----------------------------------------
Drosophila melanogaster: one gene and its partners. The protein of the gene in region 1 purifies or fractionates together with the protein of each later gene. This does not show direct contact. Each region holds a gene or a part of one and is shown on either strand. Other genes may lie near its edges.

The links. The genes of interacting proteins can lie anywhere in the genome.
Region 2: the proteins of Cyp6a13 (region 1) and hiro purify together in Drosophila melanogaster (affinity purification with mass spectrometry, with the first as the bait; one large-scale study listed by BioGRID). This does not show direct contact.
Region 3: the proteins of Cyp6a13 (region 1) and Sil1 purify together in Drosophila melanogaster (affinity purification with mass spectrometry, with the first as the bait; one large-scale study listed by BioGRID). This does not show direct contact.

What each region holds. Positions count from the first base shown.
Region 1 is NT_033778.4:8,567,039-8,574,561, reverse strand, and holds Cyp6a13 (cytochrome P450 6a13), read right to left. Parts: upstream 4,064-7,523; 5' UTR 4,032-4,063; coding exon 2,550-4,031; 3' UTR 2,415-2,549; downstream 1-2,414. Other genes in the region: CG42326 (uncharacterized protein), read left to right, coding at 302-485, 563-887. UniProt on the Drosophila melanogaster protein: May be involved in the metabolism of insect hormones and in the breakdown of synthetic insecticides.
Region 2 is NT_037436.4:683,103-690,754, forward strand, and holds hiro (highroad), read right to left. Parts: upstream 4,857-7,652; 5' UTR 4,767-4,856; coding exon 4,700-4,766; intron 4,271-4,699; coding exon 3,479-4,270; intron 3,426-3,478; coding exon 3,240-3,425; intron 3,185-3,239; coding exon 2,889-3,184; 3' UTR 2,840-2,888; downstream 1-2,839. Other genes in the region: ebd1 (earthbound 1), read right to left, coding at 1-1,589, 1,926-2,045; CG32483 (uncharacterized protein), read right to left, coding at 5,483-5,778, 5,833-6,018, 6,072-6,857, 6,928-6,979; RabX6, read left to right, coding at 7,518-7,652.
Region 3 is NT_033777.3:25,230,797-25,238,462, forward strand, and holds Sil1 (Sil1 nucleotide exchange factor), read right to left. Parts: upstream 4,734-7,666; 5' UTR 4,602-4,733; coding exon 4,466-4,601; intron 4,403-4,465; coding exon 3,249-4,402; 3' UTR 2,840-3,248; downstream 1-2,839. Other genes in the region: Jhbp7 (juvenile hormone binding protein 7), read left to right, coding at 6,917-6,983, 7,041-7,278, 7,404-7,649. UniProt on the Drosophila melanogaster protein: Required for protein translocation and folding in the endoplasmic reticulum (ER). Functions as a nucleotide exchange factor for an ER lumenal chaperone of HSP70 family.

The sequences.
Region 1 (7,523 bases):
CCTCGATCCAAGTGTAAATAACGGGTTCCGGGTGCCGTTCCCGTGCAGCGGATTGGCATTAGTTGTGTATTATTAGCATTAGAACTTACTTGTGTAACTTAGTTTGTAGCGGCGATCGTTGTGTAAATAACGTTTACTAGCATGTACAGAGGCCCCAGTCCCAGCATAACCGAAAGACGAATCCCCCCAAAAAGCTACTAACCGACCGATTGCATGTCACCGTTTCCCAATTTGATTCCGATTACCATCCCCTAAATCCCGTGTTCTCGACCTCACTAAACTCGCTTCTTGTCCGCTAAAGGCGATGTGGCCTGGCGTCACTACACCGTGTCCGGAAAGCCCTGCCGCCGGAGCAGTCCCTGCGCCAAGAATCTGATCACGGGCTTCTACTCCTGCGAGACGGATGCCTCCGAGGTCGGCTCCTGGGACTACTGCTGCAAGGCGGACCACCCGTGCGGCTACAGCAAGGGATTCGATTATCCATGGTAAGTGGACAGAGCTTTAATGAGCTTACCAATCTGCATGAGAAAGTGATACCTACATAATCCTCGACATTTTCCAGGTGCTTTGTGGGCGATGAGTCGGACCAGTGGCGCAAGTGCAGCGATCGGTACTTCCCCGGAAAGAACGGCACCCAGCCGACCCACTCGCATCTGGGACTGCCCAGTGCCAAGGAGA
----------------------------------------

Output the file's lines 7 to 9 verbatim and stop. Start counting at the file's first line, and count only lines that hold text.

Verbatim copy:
Region 2 is NT_037436.4:683,103-690,754, forward strand, and holds hiro (highroad), read right to left. Parts: upstream 4,857-7,652; 5' UTR 4,767-4,856; coding exon 4,700-4,766; intron 4,271-4,699; coding exon 3,479-4,270; intron 3,426-3,478; coding exon 3,240-3,425; intron 3,185-3,239; coding exon 2,889-3,184; 3' UTR 2,840-2,888; downstream 1-2,839. Other genes in the region: ebd1 (earthbound 1), read right to left, coding at 1-1,589, 1,926-2,045; CG32483 (uncharacterized protein), read right to left, coding at 5,483-5,778, 5,833-6,018, 6,072-6,857, 6,928-6,979; RabX6, read left to right, coding at 7,518-7,652.
Region 3 is NT_033777.3:25,230,797-25,238,462, forward strand, and holds Sil1 (Sil1 nucleotide exchange factor), read right to left. Parts: upstream 4,734-7,666; 5' UTR 4,602-4,733; coding exon 4,466-4,601; intron 4,403-4,465; coding exon 3,249-4,402; 3' UTR 2,840-3,248; downstream 1-2,839. Other genes in the region: Jhbp7 (juvenile hormone binding protein 7), read left to right, coding at 6,917-6,983, 7,041-7,278, 7,404-7,649. UniProt on the Drosophila melanogaster protein: Required for protein translocation and folding in the endoplasmic reticulum (ER). Functions as a nucleotide exchange factor for an ER lumenal chaperone of HSP70 family.

The sequences.